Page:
One of the emerging dietary villains of the past few years has been Gluten. The term “gluten free” has been plastered on a variety of products like a badge of health, yet few people actually understand what gluten is or what it does.
With entire specialty merchants or sections in your grocery store devoted to “gluten free”, you may be inclined to join the craze. Yet because it is likely found in a significant portion of your daily diet, you may be better off not eliminating it entirely. What gluten is, as well as its health effects, can be found discussed below.
What is Gluten?
Gluten is a section of protein commonly found in wheat, rye and barley. Depending on who you ask, Gluten can be blamed for hormonal disruption, obesity, lethargy, and a variety of other chronic conditions.
Proponents of regimens such as the Paleo Diet claim that because humans are not evolutionarily adjusted to grain consumption, Gluten is the primary culprit in various “Diseases of Civilization”. Yet because it is an integral component of wheat, it is consequently found in a wide variety of foods. Even soy sauce and processed rice can contain Gluten.
What Are the Effects of Gluten?
Gluten has been getting a generally bad rap lately. Various athletes have claimed that switching to a gluten free diet has caused varying increases in their performance. Yet most research seems to indicate that gluten can only cause you problems if you have certain medical conditions or have a particular sensitivity to it.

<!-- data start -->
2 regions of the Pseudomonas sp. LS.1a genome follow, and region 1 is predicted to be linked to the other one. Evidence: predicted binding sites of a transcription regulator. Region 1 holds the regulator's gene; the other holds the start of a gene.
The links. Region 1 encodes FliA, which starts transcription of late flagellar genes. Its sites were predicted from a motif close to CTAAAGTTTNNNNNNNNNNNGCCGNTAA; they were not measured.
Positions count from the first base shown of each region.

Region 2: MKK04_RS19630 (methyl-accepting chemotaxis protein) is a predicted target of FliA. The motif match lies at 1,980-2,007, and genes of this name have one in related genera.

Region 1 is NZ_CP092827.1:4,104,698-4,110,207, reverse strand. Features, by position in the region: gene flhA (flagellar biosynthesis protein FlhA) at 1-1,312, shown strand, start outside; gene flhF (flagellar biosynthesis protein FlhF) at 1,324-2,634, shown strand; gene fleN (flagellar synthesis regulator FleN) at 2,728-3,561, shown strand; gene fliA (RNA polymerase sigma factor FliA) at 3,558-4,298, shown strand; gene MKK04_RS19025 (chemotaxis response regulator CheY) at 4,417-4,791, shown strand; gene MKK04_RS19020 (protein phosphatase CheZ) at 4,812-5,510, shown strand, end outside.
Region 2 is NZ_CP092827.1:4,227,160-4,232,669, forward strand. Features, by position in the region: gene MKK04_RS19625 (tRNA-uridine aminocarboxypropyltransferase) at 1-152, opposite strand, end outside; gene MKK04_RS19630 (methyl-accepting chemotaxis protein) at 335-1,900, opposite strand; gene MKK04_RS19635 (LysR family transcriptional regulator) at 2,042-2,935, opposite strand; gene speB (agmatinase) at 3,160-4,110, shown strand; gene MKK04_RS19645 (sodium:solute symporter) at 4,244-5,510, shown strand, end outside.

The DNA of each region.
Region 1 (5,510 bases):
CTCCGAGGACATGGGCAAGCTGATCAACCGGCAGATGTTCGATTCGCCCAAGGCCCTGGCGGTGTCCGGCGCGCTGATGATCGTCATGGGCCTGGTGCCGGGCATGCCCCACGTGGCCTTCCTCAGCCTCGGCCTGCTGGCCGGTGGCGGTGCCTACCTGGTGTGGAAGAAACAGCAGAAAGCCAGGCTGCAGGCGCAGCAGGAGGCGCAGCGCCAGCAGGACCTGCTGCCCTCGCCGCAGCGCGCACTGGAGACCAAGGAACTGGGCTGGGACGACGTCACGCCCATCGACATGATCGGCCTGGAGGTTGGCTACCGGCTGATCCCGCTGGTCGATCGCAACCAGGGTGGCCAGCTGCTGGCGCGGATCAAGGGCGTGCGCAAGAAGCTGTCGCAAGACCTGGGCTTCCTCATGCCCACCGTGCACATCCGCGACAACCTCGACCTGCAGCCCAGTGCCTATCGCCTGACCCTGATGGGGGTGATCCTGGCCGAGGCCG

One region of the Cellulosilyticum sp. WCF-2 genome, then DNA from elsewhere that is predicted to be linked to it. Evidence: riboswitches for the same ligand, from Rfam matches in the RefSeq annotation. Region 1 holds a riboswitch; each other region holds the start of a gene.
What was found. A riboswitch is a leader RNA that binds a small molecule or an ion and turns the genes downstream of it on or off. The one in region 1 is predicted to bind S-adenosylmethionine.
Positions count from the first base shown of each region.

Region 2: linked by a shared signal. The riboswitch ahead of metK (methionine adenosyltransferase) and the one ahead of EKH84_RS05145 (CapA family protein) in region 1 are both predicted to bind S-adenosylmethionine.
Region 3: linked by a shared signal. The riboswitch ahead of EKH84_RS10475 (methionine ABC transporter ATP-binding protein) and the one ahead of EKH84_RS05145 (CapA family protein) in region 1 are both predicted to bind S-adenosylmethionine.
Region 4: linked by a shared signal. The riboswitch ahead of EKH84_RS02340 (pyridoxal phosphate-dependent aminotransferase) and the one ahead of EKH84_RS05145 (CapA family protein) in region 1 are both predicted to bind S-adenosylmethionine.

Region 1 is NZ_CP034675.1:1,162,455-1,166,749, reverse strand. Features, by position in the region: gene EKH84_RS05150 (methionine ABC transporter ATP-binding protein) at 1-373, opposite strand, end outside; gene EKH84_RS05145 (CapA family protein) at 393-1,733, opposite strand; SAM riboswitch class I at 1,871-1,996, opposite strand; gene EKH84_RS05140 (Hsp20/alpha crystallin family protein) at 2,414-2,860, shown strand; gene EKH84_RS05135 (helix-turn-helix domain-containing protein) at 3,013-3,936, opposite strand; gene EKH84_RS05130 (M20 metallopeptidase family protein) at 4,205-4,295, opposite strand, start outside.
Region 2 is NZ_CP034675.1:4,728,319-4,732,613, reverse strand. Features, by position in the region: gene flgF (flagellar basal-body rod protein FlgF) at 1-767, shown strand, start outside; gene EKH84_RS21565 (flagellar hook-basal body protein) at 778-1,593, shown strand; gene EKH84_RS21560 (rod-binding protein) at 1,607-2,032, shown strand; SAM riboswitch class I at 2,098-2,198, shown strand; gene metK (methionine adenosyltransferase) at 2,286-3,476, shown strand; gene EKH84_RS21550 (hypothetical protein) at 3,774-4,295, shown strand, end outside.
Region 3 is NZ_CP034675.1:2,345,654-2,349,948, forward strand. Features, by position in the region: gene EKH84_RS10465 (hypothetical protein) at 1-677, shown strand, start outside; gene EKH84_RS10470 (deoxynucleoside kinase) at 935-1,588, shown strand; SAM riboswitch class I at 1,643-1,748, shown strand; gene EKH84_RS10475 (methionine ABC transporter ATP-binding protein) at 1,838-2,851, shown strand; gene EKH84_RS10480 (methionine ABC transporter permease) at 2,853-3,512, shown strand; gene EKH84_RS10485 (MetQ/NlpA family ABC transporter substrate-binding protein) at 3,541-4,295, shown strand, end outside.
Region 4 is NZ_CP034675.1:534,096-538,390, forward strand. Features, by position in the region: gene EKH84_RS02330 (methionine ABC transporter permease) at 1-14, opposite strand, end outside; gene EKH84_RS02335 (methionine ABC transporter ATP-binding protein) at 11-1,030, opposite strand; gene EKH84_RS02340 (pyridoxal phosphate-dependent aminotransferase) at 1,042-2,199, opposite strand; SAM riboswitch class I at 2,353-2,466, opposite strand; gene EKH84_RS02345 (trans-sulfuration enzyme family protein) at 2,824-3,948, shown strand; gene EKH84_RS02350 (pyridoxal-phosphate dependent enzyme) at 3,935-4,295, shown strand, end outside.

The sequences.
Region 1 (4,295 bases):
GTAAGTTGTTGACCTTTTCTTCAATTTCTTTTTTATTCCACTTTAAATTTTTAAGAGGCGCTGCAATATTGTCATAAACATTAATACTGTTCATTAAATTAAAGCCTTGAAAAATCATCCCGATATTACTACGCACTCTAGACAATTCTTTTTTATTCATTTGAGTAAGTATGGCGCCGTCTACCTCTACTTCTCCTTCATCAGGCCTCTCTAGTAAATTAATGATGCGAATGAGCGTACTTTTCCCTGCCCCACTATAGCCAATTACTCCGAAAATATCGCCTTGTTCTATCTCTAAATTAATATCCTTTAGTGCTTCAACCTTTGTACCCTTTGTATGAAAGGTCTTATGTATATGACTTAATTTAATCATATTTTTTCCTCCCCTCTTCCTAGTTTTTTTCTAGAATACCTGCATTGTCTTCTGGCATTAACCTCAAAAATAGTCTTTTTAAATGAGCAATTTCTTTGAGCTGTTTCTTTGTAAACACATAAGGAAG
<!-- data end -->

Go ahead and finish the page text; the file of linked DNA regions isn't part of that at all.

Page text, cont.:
While this research does not adequately explain the claims of thousands of ordinary people who find themselves functioning better once they jettison Gluten from their diet, it is a good starting point.
Reasons to Avoid Gluten
If you have Celiac Disease, your body will treat gluten as a foreign toxin. As many as 1 in every 100 people has this condition, and rates seem to be increasing every year. Symptoms include nausea, vomiting, headaches, skin rashes, and abdominal pain when gluten is consumed. Most cases are undiagnosed, and you can ask your doctor for a simple screening to detect antibodies.
Other individuals may simply be gluten sensitive. Symptoms of this are similar to Celiac Disease, but there is no permanent intestinal damage involved. If your doctor eliminates Celiac Disease, and the symptoms go away after Gluten consumption is discontinued, then chances are good that you are Gluten sensitive. Do not stop eating Gluten before you consult your doctor, however, as Celiac Disease cannot be tested for if there is no Gluten in your system.
Ultimately, this is an area of research that remains quite murky. While most science seems to indicate that Gluten is perfectly acceptable for you to consume if you are not sensitive to it, there are simply too many anecdotal accounts to ignore.
Thousands of people are switching to Gluten free diets every year, and many of them swear by their new eating regimens. Ideally, you should get tested for Celiac Disease. If you do not have Celiac Disease, eliminate Gluten from your diet for a period of time and see if you do indeed feel better.